Jump to content

Japan – Low ROE, But Low Cost of Capital


JEast
 Share

Recommended Posts

I have been studying the ‘lost decade’ of Japan for the last several years and its potential implications it may have for us in North America. As such, I just returned from a trip in Northern Japan. The trip was mostly a holiday excursion, which was wonderful, but did spend some time on the research front trying to understand the deflationary aspects of the culture as it now stands. My view, (though cursory), somewhat backs up the conventional wisdom that the country is indeed getting older. This is implied by the contrast of my touring South America extensively with that of Japan. In South America, there are children and babies almost everywhere you go. In contrast, the babies and small children I saw in Japan were far and few in between in over 8ookm of back road touring of many cities, restaurants, and just normal observation.

 

With that introduction, many shy away from Japanese stocks and for good reasons over the last 20+ years. However, even if Japanese companies have low ROE, they also have a very low cost of capital. Is this not like just having a simple carry trade, except that it is a company versus a Goldman Sachs currency trade?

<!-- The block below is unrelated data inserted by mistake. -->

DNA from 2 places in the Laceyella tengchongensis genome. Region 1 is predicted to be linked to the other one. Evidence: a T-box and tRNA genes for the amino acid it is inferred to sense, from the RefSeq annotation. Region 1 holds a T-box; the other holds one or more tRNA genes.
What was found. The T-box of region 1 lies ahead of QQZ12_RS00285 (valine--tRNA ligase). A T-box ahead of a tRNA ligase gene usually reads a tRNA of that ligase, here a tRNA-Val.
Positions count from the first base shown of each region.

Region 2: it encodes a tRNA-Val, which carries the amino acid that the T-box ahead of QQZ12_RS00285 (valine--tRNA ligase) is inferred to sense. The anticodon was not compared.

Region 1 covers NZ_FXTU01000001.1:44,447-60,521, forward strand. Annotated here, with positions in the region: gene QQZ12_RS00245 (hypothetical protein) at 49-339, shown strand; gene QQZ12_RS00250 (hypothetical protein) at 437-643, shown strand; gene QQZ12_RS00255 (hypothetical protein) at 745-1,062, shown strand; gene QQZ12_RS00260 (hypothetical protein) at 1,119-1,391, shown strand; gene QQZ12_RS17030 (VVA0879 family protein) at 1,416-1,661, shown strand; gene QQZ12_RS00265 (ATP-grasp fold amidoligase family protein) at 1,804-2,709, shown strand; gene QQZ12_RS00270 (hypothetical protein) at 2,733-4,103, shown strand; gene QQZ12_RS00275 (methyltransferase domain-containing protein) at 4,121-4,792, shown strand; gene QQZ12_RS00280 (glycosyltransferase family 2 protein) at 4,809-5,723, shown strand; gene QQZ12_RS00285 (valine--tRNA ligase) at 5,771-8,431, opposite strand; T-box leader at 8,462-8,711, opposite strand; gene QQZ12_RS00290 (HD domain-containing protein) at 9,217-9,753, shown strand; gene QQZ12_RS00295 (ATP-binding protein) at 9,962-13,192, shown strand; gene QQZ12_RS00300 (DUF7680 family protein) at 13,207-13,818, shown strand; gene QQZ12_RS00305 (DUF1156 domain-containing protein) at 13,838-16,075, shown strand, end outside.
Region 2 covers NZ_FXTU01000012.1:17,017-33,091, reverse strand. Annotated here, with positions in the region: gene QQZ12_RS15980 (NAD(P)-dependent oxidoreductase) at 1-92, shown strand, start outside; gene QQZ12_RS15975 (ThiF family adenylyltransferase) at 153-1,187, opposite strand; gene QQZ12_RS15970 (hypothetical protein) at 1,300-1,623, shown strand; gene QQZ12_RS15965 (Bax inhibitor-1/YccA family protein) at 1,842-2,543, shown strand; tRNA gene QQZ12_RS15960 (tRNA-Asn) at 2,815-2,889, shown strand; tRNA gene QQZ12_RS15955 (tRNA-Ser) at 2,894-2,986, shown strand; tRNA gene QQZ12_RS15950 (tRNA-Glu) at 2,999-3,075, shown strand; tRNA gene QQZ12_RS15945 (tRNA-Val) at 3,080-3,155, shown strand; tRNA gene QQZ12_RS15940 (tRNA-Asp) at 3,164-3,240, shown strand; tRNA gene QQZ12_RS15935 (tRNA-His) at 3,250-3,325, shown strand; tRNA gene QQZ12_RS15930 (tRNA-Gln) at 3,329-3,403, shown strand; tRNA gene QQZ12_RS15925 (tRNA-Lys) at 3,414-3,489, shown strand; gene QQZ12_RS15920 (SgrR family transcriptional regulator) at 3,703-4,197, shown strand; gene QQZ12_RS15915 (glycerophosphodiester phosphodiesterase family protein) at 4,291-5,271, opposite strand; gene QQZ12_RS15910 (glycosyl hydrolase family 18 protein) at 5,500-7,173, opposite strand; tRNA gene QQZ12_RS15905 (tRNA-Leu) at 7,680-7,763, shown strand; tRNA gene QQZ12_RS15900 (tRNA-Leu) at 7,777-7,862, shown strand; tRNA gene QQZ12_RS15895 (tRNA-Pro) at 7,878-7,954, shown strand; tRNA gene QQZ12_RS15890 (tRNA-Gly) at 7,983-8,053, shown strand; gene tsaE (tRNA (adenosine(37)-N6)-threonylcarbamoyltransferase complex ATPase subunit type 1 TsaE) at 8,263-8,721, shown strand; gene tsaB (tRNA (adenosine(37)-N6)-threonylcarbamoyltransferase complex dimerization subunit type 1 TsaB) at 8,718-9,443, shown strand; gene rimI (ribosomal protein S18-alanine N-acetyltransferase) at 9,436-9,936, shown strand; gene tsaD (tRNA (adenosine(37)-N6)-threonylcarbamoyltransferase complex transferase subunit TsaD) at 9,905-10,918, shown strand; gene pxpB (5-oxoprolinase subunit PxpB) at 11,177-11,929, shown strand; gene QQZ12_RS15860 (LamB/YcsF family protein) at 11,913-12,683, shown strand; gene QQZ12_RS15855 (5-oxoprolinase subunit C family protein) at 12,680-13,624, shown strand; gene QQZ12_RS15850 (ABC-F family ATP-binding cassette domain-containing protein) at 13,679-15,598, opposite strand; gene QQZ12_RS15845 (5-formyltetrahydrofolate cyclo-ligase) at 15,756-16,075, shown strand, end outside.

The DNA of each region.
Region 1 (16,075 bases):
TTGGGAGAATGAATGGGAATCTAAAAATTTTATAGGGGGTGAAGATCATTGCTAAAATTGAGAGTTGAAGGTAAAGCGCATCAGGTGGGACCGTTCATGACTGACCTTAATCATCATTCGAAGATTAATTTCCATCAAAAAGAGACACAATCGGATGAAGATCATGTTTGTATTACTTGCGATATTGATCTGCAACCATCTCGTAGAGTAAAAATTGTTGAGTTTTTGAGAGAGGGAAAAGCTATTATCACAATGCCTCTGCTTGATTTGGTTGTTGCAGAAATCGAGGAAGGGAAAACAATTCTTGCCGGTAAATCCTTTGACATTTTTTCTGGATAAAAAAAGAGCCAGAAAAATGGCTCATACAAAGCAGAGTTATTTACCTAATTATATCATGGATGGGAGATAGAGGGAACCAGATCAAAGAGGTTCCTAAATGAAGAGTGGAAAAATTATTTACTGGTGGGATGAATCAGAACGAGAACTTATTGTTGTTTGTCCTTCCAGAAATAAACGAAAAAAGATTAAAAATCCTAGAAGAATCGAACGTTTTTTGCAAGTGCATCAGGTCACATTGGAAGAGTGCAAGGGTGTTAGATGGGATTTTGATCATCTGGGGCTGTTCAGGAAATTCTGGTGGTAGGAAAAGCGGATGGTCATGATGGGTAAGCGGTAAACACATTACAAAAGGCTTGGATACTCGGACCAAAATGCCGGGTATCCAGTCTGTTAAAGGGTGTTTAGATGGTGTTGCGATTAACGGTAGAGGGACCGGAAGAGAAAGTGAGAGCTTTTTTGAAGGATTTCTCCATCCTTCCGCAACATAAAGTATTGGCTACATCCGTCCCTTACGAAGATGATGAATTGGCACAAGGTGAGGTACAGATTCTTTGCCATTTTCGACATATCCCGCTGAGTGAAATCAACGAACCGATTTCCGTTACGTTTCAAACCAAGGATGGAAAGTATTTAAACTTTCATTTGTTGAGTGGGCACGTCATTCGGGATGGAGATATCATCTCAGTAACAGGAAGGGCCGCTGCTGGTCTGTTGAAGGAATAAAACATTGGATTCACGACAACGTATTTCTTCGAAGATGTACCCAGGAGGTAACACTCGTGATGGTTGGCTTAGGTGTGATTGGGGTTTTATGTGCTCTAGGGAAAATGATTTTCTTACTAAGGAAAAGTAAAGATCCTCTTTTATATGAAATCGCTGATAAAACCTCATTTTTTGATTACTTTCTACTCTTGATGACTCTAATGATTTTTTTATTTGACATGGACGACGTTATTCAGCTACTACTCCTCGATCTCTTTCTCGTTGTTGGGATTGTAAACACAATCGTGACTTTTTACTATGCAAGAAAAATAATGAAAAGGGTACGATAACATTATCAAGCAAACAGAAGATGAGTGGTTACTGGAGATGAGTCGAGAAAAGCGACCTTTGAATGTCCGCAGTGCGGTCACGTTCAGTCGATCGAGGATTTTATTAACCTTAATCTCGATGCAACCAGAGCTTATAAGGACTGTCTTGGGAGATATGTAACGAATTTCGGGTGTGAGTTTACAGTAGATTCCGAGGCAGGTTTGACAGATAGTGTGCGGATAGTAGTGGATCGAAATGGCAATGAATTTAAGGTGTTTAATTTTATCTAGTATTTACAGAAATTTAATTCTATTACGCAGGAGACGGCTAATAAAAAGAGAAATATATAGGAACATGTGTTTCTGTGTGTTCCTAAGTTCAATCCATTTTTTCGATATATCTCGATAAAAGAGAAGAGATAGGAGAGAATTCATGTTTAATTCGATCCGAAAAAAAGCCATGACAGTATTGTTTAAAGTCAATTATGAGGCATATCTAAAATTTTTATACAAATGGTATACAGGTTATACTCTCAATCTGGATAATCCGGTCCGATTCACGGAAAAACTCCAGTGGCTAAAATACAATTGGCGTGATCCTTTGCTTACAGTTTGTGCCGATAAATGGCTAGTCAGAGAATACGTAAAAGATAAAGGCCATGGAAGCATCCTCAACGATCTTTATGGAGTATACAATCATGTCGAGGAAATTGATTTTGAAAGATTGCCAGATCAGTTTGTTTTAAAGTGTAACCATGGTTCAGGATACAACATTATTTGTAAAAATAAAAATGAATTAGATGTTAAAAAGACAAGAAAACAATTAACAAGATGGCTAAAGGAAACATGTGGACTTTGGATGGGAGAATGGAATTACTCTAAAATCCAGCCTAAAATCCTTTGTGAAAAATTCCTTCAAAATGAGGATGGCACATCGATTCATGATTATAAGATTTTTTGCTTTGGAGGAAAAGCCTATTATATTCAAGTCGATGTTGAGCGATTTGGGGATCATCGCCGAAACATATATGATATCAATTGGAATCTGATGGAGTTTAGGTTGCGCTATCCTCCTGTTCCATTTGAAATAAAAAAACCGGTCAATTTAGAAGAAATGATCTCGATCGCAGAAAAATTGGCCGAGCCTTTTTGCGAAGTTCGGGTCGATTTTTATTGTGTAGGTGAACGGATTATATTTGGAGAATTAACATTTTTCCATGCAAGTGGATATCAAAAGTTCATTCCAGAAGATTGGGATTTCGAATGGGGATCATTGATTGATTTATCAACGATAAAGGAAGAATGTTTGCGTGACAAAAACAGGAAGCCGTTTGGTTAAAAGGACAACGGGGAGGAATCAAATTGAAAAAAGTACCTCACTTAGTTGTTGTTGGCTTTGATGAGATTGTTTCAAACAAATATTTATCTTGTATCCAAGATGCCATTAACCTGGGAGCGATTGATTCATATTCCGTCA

As I indicated in an earlier post, I had the opportunity to discuss very briefly the Toyota Industries investment by Third Avenue Funds with Marty Whitman back last year in 2009. I asked him at that time if Toyota Industries was not a value trap. His response, to paraphrase, was that as long as the balance sheet was strong and it was cheap, there is no such thing as a value trap. As the fallout from the Toyota Motors recall tainted Toyota Industries, I pulled the trigger as Toyota Industries fell below $2500¥ since my analysis indicated that a conservative book value was roughly $3700¥. In addition, I like the fork truck aspect which nearly 40% of the business.

 

?? Can one make money with a low ROE, if the cost of capital is low.

?? Are all of us value folks delusional and Japan is indeed a value trap.

 

 

Cheers

JEast

 

Link to comment
Share on other sites

My only issue with Japan is the lack of catalyst. Its been cheap for 10+ years. Time value of money worries me especially as a small investor. If I was Whitman I would feel a bit better about it because he has the capital to create a catalyst, but Japan doesnt really have great governance either. I prefer safe cheap plays such as HRP-D or SSW (thanks for the HRP recommendations, I didnt get into the SSW) and dirt cheap deep value stocks such as ATSG, or SFK Pulp.

 

Link to comment
Share on other sites